Chuck Palahniuk almost killed me last night.
I wish I were kidding.
First, a little background: I had never, prior to yesterday, read anything of Chuck's. I'd always meant to, if only to win favor amongst the contemporary lit-ster crowd, who I imagine are probably standing around at this very minute drinking Pabst and talking about how much they'd like to bang Jonathan Safran Foer. To say that you enjoyed Fight Club: The Film but didn't bother to read Fight Club: The Book is to invite a certain amount of eyebrow-raising from the tapered-black-Levis-and-ironic-T-shirt set. And, I mean, I live in
So when I hopped on the subway yesterday to go home, I slithered into a seat between two other tired-looking professionals, opened Haunted to page 1, and started reading.
It was a slow start – halting narrative, choppy dialogue, unfamiliar writing style. But by the time I was making my transfer to the L train, standing on a platform jammed with tight-pantsed hipsters and feeling good about the street cred I was establishing via my public consumption of Palahniuk, I was totally hooked, having passed through the intro chapters and arrived at a new short story. It was called "Guts".
I'd actually heard about "Guts" before-- my friend Mardie had mentioned to me that it was intense, gruesome, and mind-blowingly graphic, to which my response was, "Awesome". Because-- and here's the rub of this whole episode-- I am NOT a weak-stomached pussy. As a kid, I loved horror fiction and weird-but-true stories of botched surgeries. And as an adult, I'm fascinated by disgusting and deformed things. Blood, gore, and intimate contact with dead animals do not bother me. What I’m saying is, I'd kind of established myself as somebody who would watch, read, touch, or eat ANYTHING, with gusto and without the slightest hesitation.
So, what happened next was unexpected and more than a little unnerving.
I was reading, waiting for the L train to arrive, tearing through the story at a furious pace. It was, true to Mardie's word, awesome and repulsive and utterly fucking disgusting. I’m not going to talk about the content of “Guts” -- first, because those of you who aren’t already familiar with it need only surf the internet for a few minutes to get all the information you need. And second, because I can’t bear to think about it.
Instead, I’ll just say that my vivid imagination, something which I'd always liked before, was working overtime to supply a never-ending stream of stomach-churning mental images based on what I was reading, passage after passage, and I was gritting my teeth in determination, forcing my way to the end of the story, wanting to get there before the approaching train arrived in the station… and then, I noticed something weird.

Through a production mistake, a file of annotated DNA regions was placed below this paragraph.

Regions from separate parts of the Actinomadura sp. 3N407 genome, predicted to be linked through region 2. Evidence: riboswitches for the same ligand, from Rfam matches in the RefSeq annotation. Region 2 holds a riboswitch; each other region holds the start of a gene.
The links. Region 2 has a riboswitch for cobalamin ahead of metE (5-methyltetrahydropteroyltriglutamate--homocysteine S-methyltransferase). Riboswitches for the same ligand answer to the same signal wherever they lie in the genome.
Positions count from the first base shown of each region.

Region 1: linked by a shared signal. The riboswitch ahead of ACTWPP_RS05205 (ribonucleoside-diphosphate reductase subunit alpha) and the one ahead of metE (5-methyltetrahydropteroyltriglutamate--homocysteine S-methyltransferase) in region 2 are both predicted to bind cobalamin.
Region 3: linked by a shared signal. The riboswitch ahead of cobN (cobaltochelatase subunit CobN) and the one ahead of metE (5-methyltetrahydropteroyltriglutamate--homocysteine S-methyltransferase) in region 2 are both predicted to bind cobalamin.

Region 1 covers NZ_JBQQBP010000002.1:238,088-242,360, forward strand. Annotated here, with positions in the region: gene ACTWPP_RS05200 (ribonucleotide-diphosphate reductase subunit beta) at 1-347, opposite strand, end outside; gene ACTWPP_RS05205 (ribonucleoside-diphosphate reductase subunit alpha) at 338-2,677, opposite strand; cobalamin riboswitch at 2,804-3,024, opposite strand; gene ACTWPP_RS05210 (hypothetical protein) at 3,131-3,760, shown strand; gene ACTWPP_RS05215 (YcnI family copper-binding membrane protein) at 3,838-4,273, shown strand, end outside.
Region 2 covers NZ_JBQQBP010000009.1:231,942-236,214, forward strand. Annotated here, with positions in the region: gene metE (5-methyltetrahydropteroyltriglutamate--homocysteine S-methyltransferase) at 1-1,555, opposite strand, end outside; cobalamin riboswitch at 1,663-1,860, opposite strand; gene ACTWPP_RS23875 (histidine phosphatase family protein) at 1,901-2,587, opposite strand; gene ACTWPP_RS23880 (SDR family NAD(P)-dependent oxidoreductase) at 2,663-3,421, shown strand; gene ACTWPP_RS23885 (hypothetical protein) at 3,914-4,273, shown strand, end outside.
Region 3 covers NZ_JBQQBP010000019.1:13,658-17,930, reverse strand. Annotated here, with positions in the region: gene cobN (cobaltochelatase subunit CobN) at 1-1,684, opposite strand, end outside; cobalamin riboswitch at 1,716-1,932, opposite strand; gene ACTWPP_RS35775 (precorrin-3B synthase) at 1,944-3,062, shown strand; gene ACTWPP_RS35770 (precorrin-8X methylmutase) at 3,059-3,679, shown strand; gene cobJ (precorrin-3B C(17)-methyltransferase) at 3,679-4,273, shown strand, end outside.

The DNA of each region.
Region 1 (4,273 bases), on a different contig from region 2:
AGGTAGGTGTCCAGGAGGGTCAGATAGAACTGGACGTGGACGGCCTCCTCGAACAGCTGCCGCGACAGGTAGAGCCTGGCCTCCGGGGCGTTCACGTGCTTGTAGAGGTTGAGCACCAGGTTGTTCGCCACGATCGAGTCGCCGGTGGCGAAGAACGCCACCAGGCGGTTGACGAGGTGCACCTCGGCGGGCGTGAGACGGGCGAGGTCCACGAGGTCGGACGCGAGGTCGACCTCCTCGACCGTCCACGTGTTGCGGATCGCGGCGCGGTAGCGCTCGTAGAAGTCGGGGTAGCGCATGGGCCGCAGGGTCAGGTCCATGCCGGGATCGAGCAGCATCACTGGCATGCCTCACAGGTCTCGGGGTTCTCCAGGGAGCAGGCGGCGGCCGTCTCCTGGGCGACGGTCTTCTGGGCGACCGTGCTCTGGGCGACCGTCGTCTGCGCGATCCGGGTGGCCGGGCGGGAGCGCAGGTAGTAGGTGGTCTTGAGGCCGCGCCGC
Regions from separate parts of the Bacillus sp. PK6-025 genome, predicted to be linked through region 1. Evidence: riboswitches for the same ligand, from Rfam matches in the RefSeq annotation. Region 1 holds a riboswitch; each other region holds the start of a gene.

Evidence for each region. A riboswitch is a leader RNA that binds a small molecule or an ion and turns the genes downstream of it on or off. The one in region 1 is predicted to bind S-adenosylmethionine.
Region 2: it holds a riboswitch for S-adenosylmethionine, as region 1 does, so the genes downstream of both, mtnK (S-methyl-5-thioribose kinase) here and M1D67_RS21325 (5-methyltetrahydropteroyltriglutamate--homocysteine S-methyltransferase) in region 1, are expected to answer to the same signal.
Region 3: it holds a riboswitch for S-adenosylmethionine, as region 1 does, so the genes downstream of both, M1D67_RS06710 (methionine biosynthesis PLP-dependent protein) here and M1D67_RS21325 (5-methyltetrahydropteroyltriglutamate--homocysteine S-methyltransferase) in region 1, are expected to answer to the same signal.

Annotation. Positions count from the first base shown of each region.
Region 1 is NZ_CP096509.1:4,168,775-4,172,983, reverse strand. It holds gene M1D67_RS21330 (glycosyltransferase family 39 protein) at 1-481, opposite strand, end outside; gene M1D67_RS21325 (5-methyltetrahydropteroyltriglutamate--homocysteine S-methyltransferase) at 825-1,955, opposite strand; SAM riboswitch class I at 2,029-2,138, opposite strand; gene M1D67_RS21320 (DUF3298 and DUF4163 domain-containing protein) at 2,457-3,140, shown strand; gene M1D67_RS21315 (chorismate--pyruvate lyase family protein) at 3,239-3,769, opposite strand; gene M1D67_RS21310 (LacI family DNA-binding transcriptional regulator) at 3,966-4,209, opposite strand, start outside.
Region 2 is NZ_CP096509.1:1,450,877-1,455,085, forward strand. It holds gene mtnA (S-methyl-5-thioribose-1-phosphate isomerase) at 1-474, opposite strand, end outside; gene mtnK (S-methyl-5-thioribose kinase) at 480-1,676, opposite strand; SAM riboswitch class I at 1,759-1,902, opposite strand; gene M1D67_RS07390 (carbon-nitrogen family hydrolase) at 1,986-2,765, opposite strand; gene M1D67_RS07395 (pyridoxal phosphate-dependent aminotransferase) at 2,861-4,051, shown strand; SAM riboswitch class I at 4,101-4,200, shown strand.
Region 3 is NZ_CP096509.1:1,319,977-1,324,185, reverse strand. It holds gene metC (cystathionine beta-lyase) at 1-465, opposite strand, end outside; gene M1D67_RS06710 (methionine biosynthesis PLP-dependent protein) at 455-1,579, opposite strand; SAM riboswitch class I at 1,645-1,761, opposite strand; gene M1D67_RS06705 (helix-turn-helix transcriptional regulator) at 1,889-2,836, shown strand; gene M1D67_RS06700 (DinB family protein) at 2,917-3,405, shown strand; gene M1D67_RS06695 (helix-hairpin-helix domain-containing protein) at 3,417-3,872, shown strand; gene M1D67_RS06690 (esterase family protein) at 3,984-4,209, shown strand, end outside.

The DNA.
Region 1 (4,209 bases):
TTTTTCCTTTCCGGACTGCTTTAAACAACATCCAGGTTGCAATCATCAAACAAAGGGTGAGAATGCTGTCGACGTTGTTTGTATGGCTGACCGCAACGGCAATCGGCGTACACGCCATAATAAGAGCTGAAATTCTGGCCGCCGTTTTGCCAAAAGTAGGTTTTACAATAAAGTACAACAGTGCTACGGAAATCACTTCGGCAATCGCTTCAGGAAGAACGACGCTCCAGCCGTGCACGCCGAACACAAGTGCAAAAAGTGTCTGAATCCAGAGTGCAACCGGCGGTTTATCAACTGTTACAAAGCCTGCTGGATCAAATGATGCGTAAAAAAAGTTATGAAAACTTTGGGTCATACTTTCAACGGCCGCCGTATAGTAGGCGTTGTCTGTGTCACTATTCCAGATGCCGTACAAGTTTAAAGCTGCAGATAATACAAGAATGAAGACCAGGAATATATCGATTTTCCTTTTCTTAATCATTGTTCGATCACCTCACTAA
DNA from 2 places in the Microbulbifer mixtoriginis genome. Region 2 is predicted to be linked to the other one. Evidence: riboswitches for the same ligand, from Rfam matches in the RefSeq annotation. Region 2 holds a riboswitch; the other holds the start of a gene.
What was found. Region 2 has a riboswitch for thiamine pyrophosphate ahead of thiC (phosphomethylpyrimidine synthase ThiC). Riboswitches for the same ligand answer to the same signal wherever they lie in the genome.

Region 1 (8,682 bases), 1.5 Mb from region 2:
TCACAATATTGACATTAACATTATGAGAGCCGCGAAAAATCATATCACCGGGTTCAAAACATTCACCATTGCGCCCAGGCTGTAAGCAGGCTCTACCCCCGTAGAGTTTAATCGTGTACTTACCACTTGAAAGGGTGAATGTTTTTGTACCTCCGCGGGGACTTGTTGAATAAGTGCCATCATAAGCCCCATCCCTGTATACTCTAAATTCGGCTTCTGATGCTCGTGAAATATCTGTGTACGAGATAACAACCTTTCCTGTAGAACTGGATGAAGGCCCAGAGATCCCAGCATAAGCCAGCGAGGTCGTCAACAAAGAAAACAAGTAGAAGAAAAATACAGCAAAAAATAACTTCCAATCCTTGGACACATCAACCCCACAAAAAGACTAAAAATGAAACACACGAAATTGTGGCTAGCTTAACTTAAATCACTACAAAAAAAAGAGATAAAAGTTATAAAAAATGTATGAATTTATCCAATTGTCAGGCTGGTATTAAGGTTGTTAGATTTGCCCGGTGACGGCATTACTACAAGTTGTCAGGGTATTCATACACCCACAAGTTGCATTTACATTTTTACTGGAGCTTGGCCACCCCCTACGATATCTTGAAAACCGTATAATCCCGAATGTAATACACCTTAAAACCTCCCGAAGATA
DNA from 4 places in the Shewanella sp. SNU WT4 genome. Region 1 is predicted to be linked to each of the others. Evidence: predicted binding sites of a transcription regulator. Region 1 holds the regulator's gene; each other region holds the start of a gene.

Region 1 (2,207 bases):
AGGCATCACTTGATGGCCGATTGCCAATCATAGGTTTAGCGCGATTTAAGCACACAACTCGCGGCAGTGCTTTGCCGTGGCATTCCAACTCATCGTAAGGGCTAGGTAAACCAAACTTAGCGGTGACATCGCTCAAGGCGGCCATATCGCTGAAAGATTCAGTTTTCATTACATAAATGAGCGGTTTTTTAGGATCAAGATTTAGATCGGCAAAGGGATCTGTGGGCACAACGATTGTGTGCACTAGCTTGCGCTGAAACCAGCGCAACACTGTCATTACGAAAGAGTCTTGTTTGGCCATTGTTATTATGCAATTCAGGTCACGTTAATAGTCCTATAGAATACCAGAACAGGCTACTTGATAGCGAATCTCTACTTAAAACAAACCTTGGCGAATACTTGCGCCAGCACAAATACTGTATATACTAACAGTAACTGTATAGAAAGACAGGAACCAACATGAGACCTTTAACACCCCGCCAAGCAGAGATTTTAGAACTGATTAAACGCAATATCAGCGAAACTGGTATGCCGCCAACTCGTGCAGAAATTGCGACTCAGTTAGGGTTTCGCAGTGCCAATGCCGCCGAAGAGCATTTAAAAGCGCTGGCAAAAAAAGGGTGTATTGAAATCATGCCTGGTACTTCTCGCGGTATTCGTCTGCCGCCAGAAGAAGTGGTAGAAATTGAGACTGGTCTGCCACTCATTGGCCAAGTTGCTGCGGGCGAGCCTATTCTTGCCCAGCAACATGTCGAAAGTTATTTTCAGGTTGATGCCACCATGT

All over the page, words were disappearing. Entire blocks of text were being replaced, one by one, with bare, unprinted paper, winking out of existence as soon as I looked at them. Also, my head was burning. Also, I was starting to sweat profusely. A wave of nauseau hit me, I closed the book, I noted in a casual sort of way that I could no longer feel my fingers, I realized simultaneously that I could no longer see anything at all, and then...
Well, actually, I don't know what happened then. I do know that I woke up awhile later, with my cheek pressed against the cold, slate-colored floor of the
Nobody believed me, of course. Sitting on the train, I tried to assure my hero that I was perfectly alright and not prone to fainting.
“Are you sure you don’t want to go to the hospital?” he said.
“Yeah, no, I’m fine,” I said. He gave me a skeptical look.
“Are you sure? Have you ever fainted before?”
“Well, no. But I mean, I think I know why I fainted this time, and it’s fine,” I said, thinking, Please do not make me tell you that I passed out over a paperback.
“Are you sick?”
“No, I’m ok.”
“Well,” he said, cautiously, “Did you eat today?”
Suddenly, I was faced with a choice: allow my hero to think that I was anorexic, or suck it up and admit to being a victim of the Palahniuk Pass-Out. I folded.
“Oh, it’s not like that,” I said. “I ate tons of things. It was just, I mean, this book I was reading.”
“What do you mean?”
“Um,” I said. “Have you ever heard of… um…” I stalled, realized I had no idea how to pronounce the author’s name, decided to wing it. “Do you know Chuck Pa-la-nee-yuck?”
“Who?” he said.
“Er… Chuck Pa-la-hay-nyuck?”
“You know, that guy who wrote “Fight Club?”
“Oh. Um… well anyway, I was reading this book, and…”
“You got dizzy from reading the book?”
“Well, no, it was more like, it made me really upset, and, um…” I looked at my hero. He looked confused.
“You know what,” I said, “Maybe I didn’t have enough to eat today.”
1. A few minutes on the internet revealed that this story apparently caused at least 60-odd fainting episodes when it was read aloud during Palahniuk’s book tour. That’s incredible, isn’t it? The power of the written word, blah blah blah, but I have to ask—Could we get, like, a warning label? Something similar to the “explicit lyrics advisory” stickers on CDs, only this one would say, “Caution: Do not read this book while standing on a subway platform, a ladder, or the edge of the
2. Good Samaritan shout-out: I was way too confused and discombobulated to adequately thank my rescuers last night. They were: a darker-skinned man with round cheeks, a white shirt, and black pants; a girl with a green sweater, red lipstick, and ginger-colored hair; and, a man with black pants, sneakers, poofy black hair, and a little pink bike. (That bit about the bike makes it sound like I was hallucinating, but I wasn’t, he really had one.) If you are one of these people, or if a friend of yours has mentioned that they rescued a dizzy girl from death on the train tracks last night, shoot me an email and I’ll buy you a drink. I’ll throw in my copy of Haunted for free.